It's in the Blood

It’s in the Blood

Blood is a powerful substance. People swear oaths by it, save lives by donating it, and wear gloves to protect themselves from it. If it’s in the blood, it’s serious business.

Ann Bell, a retired UT Health Science Center hematology technologist and assistant professor in the Department of Medicine, is an expert on blood cells–and she has the literary credits to prove it. The Morphology of Human Blood Cells, the atlas she helped develop in collaboration with Dr. L. W. Diggs and Dorothy Sturm, is in its seventh edition. Diggs was a UTHSC professor of medicine and director of medical laboratories. Sturm was an instructor at the Memphis Academy of Arts, who illustrated the original edition of the book with hand-made watercolors.

“Our book has been used for years to teach hematology to medical students, interns, residents, and medical technologists in most of the larger laboratories across the United States,” Bell says. “In one of the earlier editions, we added a few photomicrographs to show the irregularities that appear in the blood when different types of blood diseases are present.” A photomicrograph is a photograph of an object or cell through a microscope, usually viewed at a magnification of 100 to 1,000 times actual size. The magnified images of blood cells made the book a valuable visual reference tool.

In 2000 Walter Diggs, son of L. W. Diggs, realized that the publication needed updating. “We wanted to find a way to improve the book to make it even more useful,” Diggs says.

“I woke up one night worrying about it,” Bell recalls. “Then it came to me. Why can’t I use my Kodachromes?” Before the digital age, Kodachrome photography was the gold standard. The large, vivid transparencies were the best images available for projection and reproduction in books and magazines.

“I have an extensive file of hematology Koda­chromes, probably more than anybody else at UT,” she says. “I matched the drawings in the book to my Kodachromes and selected the best ones.”

First published in 1956, the book was illustrated only with drawings for the first six editions. “This seventh edition is the first time it has been re-written in more than 20 years, and the addition of Ann’s images adds more force and vibrancy to the book,” Diggs says. “This is really Ann’s edition.”

“Anyone who has studied hematology and the morphology of blood cells is familiar with the atlas that Ann co-authored. It has always been a major resource,” says Bette Jamieson, educational coordinator at Children’s Hospital in Denver, Colorado. “I teach medical technologists, residents, and hematology fellows, and we always go to the microscope with this atlas by our side.”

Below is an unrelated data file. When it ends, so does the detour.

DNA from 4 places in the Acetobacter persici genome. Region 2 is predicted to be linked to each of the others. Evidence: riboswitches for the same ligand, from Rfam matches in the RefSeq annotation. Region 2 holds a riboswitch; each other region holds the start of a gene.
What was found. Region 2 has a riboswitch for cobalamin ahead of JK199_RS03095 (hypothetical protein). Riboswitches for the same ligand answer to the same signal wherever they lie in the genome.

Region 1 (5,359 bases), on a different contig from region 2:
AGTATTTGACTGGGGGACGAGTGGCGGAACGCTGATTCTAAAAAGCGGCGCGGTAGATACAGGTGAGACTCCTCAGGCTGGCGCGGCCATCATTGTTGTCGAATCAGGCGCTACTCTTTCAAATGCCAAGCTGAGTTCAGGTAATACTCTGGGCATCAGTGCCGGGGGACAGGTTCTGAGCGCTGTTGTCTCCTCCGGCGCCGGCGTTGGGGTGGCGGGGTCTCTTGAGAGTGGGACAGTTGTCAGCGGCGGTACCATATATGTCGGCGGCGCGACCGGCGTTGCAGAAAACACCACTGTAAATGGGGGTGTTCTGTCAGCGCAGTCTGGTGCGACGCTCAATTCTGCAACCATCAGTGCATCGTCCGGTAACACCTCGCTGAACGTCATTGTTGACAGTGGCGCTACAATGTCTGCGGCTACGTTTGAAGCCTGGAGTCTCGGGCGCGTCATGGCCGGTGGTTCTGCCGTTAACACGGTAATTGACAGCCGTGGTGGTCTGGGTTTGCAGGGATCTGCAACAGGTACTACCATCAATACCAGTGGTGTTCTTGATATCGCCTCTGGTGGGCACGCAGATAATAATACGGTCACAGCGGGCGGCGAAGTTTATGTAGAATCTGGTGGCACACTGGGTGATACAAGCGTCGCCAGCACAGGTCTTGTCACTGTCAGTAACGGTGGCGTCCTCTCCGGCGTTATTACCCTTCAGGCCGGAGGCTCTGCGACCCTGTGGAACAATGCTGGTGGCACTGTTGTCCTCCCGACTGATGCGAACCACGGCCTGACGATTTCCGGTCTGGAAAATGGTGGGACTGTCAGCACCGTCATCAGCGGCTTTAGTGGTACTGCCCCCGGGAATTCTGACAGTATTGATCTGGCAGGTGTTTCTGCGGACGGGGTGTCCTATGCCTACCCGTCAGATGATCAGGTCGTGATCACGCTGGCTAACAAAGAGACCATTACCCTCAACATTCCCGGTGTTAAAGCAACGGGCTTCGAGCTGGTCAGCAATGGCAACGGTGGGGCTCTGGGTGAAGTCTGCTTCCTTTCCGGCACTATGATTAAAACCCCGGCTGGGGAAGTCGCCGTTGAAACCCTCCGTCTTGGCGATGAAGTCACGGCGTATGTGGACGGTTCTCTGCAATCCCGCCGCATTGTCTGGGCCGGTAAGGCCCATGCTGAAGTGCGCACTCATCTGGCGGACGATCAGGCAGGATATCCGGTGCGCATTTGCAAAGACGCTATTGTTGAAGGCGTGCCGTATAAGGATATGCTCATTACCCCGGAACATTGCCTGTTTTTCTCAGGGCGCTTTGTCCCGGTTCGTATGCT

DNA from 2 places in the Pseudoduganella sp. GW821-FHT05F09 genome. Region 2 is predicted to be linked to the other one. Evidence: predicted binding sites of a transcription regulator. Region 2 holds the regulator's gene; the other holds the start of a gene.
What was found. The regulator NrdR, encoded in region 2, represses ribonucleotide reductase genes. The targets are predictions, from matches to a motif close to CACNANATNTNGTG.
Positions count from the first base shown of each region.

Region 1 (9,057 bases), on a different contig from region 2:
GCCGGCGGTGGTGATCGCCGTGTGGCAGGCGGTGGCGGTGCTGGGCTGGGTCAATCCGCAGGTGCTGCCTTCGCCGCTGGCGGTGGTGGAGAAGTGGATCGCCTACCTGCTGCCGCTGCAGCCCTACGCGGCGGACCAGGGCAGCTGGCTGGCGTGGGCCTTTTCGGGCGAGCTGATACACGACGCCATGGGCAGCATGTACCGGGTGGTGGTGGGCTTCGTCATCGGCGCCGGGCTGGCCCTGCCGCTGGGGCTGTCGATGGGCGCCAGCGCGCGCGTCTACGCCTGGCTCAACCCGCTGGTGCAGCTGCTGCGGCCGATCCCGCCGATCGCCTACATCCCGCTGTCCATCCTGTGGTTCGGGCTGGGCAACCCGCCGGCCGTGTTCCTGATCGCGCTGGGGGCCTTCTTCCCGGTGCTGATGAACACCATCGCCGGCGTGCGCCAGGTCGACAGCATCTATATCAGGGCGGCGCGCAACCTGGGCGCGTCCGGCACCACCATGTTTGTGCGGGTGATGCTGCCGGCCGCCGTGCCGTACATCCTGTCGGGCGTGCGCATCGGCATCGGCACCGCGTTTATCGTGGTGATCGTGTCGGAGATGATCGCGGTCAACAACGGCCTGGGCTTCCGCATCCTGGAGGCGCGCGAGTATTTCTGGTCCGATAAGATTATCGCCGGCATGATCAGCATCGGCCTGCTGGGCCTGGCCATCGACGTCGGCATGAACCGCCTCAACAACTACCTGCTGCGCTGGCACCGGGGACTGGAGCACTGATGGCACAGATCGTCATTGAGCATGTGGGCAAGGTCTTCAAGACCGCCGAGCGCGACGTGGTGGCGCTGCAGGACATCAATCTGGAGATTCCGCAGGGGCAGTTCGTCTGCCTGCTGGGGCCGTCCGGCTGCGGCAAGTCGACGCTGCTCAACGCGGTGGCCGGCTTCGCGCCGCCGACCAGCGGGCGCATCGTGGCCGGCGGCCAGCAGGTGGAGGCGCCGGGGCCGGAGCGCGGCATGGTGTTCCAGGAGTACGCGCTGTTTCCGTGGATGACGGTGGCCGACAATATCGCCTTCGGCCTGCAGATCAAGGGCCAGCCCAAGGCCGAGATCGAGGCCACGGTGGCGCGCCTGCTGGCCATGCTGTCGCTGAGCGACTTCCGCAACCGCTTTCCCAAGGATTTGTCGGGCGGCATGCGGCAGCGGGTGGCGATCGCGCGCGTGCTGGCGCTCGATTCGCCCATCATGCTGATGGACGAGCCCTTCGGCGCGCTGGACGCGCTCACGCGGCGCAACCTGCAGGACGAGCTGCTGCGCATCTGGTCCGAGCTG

Jamieson is part of an outreach project of the American Society for Clinical Pathology to educate laboratory and healthcare workers in developing African nations. “We always take Ann’s atlas with us,” Jamieson says. Since January 2005, more than 500 copies of the morphology book by Diggs, Sturm, and Bell have been distributed to African nations. The large, crisp color images of the blood are effective teaching guides in countries where books are a scarcity.

“ASCP began sending this atlas to the students we were teaching in Africa. Once this started, the atlases were welcomed so warmly and the demand was so great that we had to take names so we could forward the books later,” Jamieson says. She says the book works well because it is compact, the pictures are instructive, and the text is concise and up-to-date.

“This type of reference for the laboratory workers is simply wonderful,” Jamieson says. “The physicians who attended some of the sessions were very encouraged that the African technologists now doing the microscope work were able to have these atlases to confirm their observations.

“Every time I talk about Ann’s career, I move into hyperbole because truly her contribution has been enormous,” says Jamieson, who has known Bell for two decades. “She has been an icon for so many years, and to think that she and her colleagues assembled this atlas when there were very few resources of this nature is simply amazing. She is tireless in her pursuit of keeping this atlas current and illustrated with the best possible images.”

The number of medical technologists and doctors who have benefited from the book is well into the thousands, Jamieson says. “To think that Abbott Labs has continued to produce this atlas after so many years and distributed it so widely testifies to its importance to hematology.

“Not only has Ann helped educate a great number of medical professionals, her contributions extend to the diagnosis and treatment of thousands of patients. What can you say about a career like this? It’s all been so positive and truly remarkable.”